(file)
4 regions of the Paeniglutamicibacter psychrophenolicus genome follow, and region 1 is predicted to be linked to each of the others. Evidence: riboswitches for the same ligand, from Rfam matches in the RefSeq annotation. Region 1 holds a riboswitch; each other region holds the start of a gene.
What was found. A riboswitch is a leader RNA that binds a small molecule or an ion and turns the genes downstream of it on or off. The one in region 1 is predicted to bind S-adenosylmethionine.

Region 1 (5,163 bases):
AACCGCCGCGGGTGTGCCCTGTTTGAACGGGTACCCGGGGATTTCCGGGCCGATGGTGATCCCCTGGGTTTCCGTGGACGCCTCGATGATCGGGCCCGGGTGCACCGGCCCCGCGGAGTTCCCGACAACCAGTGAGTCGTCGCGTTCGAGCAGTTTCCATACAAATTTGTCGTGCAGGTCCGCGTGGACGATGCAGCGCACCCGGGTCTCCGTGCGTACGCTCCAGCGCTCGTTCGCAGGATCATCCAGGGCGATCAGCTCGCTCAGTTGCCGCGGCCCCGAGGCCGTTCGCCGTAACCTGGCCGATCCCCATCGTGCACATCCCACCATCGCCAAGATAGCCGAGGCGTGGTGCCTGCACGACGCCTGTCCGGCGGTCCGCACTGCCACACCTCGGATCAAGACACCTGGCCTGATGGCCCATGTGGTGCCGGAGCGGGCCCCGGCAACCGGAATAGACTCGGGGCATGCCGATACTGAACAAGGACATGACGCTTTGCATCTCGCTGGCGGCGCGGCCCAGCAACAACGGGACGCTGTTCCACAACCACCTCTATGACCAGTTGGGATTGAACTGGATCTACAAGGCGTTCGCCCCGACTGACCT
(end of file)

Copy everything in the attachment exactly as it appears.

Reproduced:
4 regions of the Paeniglutamicibacter psychrophenolicus genome follow, and region 1 is predicted to be linked to each of the others. Evidence: riboswitches for the same ligand, from Rfam matches in the RefSeq annotation. Region 1 holds a riboswitch; each other region holds the start of a gene.
What was found. A riboswitch is a leader RNA that binds a small molecule or an ion and turns the genes downstream of it on or off. The one in region 1 is predicted to bind S-adenosylmethionine.

Region 1 (5,163 bases):
AACCGCCGCGGGTGTGCCCTGTTTGAACGGGTACCCGGGGATTTCCGGGCCGATGGTGATCCCCTGGGTTTCCGTGGACGCCTCGATGATCGGGCCCGGGTGCACCGGCCCCGCGGAGTTCCCGACAACCAGTGAGTCGTCGCGTTCGAGCAGTTTCCATACAAATTTGTCGTGCAGGTCCGCGTGGACGATGCAGCGCACCCGGGTCTCCGTGCGTACGCTCCAGCGCTCGTTCGCAGGATCATCCAGGGCGATCAGCTCGCTCAGTTGCCGCGGCCCCGAGGCCGTTCGCCGTAACCTGGCCGATCCCCATCGTGCACATCCCACCATCGCCAAGATAGCCGAGGCGTGGTGCCTGCACGACGCCTGTCCGGCGGTCCGCACTGCCACACCTCGGATCAAGACACCTGGCCTGATGGCCCATGTGGTGCCGGAGCGGGCCCCGGCAACCGGAATAGACTCGGGGCATGCCGATACTGAACAAGGACATGACGCTTTGCATCTCGCTGGCGGCGCGGCCCAGCAACAACGGGACGCTGTTCCACAACCACCTCTATGACCAGTTGGGATTGAACTGGATCTACAAGGCGTTCGCCCCGACTGACCT